Another thing comes out of FFXVI in the end is how... careless it is, to put it nicely. The game's poor direction and failure to make it feel like it's trying to make a point or idk, be art, makes its borrowing of tropes from game of thrones feel all the more egregious. Carelessly throwing about implied sexual violence and its whole slavery thing without having, like, a point - at best it's just weird and uncomfortable and unneccessary, at worst its very suspect, lets just leave it at that. The game's treatment of women in particular ends up as an extremely bitter note that is probably a result of a piling up of uncocious biases rather than malice, but that's not good either!
This is to say nothing of the continually weak sidequests and questionable game structure, that it should have culled way more RPG elements, that its way too easy on the first run and more! But these are incidental problems in a game that just fails to make me feel anything when that was clearly what the intention was.
I love parts of XVI. I love Clive, Gav, Cid, Mid and Jill even if the game doesn't. I love the Eikon fights. I love the music. I can't love the game they're in, which in poor direction just wastes what good it's got.
It really should not be the case that Final Fantasy XVI, a game produced by a development team of legends with a nigh-infinite budget and all the time in the world should not be a legitimately more careless and harder to love game than Wanted: Dead, the follow up to devil's third where a lot of the creative decisions were made by an eccentric Swiss billionaire who has probably defrauded the russian state and really likes Stefanie Joosten. But here we are.

Of all the games ever produced, I imagine to many, Doom may well be the most familiar. An absolute behemoth of a game that was and remains intensely popular and a foundation for one of the most popular genres of game, and also immensely well understood on a technical and development level, with endless interviews and whole books on it's development and its technical restrictions. It is also - and this isn't a criticsm - quite a restricted in terms of gameplay elements and scenarios. Countless doom maps are powered by it's handful of enemy types and weapons, and creating interesting combat encounters with them and different environments - and whilst I am not too big on the Doom gameplay personally it's clear this is a massive component to it's longevity.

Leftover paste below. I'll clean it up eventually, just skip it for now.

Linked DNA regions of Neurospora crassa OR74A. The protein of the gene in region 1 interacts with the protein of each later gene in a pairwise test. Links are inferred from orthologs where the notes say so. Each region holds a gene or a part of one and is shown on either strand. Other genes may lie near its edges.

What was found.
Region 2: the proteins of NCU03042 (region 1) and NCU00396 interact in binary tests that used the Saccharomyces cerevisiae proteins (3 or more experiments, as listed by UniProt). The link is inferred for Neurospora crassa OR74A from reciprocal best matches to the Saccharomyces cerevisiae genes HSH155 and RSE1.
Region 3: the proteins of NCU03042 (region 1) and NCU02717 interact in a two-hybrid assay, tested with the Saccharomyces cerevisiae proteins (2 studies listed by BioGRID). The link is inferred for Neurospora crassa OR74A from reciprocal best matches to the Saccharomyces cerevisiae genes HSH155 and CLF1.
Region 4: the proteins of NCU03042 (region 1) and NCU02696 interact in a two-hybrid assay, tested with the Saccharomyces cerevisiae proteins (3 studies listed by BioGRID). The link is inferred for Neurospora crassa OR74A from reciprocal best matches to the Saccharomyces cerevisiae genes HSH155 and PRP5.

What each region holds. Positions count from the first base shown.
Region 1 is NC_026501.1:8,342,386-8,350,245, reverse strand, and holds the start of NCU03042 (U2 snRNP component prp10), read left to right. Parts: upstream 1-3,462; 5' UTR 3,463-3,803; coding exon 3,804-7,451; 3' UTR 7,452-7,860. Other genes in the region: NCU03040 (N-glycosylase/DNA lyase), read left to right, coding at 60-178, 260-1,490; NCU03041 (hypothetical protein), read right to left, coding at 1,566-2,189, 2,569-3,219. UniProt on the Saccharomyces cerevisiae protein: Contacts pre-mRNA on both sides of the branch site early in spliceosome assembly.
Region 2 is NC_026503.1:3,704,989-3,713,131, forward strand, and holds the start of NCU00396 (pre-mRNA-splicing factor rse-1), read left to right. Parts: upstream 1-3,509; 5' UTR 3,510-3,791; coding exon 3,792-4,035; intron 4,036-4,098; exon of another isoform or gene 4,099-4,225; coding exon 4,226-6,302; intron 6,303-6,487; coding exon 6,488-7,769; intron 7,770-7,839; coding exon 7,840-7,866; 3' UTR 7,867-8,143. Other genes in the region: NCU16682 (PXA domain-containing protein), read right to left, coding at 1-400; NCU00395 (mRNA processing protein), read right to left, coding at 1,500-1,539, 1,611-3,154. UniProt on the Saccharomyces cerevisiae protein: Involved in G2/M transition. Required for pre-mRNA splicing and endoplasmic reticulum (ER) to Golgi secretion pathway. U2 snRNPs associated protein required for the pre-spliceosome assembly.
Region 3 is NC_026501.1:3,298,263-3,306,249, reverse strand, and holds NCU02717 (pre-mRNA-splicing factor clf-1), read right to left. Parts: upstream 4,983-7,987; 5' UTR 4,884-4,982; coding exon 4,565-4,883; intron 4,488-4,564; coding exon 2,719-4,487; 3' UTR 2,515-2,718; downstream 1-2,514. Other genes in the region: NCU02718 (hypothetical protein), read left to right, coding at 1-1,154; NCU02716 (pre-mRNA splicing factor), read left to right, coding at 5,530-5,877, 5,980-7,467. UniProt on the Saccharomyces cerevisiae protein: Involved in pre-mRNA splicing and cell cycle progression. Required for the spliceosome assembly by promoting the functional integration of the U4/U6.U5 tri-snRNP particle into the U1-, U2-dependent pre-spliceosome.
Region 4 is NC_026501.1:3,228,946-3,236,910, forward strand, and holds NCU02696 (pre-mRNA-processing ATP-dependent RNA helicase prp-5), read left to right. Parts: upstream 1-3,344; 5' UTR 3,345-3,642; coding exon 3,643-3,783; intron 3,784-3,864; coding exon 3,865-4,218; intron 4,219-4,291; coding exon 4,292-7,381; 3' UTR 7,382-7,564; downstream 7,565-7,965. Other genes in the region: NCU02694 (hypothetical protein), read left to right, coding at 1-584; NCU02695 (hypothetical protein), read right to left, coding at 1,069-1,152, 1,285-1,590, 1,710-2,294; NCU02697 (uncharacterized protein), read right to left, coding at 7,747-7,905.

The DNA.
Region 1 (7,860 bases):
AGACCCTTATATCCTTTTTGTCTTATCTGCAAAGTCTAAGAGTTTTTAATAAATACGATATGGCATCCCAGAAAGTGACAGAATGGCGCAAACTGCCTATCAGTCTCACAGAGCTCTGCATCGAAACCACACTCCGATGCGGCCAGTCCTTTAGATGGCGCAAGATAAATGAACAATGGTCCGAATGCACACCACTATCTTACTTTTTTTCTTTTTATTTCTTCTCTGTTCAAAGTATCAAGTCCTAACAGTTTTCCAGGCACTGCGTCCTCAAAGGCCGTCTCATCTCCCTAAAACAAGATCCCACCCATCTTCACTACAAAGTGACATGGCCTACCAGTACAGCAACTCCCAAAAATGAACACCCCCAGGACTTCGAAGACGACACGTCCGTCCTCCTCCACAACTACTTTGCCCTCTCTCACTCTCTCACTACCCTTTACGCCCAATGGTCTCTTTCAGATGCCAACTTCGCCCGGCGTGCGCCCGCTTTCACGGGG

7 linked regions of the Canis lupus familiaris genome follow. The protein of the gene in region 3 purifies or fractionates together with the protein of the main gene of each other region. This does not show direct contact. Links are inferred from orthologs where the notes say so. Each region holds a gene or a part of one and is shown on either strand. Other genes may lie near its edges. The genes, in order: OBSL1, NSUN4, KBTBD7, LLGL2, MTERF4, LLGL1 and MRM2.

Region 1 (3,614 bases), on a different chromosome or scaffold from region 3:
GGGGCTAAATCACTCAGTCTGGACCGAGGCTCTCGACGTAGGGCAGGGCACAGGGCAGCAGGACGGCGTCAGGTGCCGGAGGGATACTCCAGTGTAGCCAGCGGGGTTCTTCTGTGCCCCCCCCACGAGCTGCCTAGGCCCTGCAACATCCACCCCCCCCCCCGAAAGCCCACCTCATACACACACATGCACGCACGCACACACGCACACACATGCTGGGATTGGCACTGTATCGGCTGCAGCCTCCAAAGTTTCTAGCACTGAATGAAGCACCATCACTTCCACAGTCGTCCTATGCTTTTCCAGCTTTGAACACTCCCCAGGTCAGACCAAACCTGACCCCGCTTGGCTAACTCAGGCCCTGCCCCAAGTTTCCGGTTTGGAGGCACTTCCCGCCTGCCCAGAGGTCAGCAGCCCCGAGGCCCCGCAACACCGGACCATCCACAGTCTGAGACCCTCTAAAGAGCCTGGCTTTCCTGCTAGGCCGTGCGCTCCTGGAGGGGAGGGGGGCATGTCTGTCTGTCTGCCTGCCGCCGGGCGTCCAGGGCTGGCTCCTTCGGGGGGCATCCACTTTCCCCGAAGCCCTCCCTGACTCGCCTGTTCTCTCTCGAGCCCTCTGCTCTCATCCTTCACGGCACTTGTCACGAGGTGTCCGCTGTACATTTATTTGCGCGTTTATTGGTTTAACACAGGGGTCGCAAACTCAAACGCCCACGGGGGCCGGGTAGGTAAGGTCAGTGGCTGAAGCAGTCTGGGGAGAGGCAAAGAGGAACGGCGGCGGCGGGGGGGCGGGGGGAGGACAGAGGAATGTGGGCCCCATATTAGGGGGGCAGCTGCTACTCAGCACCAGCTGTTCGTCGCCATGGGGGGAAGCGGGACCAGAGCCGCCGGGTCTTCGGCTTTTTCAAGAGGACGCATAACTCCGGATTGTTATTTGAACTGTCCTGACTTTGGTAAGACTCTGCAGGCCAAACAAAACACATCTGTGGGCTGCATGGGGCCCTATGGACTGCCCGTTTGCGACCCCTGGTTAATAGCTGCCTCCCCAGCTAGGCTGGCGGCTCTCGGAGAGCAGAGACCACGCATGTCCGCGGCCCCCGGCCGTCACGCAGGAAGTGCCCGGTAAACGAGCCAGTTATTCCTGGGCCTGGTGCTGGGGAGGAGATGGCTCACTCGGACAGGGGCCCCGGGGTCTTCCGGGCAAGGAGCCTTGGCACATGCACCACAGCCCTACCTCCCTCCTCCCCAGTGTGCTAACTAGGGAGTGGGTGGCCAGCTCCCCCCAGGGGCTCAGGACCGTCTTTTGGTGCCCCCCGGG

And so, for both the average consumer and especially the doom nut on forums, the game, in it's own way, is Home. Familiar, comfortable, and despite its ostensibly horrific tone - safe.
The corruption of that is what I think makes My House tick. I can take or leave the myriad references and pouring through google docs that comes with the files, as well as the general game structure with all it's item searching. But the way My House twists the comfotable, known quantity of Doom into somethng else legitimately freaks me out a bit, and is paced really well. Cute house mod devloving into "huh that's a cute trick" into "this is impossible to do in Doom" is such a good trick, and it keeps on going to point where it did - for moments, at least - feel like I was playing some cursed copy of doom found in a creepypasta.
Breaking down that feeling of familiarity and safety in a horror experience is tough - done wrong, it can feel very cheap. But at it's best it's the perfect kind of cruel, that gets under your skin and nags at you even once you're outside the experience itself. And whilst im not huge on basically anything else the game does (but im not a big Doom fan, so that's not neccessarily a "problem" considering who this is really for), I think it does that so, so well.

There is no point having a billion ships without a good playgroud for them. RTF3 is maybe the final nail in the coffin that Granzella will never be to Irem what Cave is to Toaplan.
Kazuma Kujo was a lead on R-Type Delta, Metal Slug and In the Hunt and how he's te auteur of what is now two full game's worth of stages which are so poorly paced and full of blatant issues that wouldn't pass muster in game jam.
The RTF2/3 project in general has always felt a bit misguided but this final update (because yes, that's basically all this is, thank you misleading marketing, doesnt even come with all the DLC) is proof that the caretakers of what is possibly the best well known STG series haven't got a fucking clue.

Imagine if Sakuna: of Rice and Ruin was just the combat, and the combat was worse.
An incredibly pretty game at times and the boss encounters are impressive, but the core combat and particularly enemy encounters are really not up to snuff, nor challenging in the slightest. The game really has no answer to you just sniping basically everything from outside an enemy's area, and the whole thing is just very exploitable and lame.
That said, bonus points for using the Gradius power up system as it's chief roguelike mechanic, where building up souls can enable you to get different bonuses upon cashing out. But it isn't nearly enough to save it.

It's called colour a ninja because the colours are singular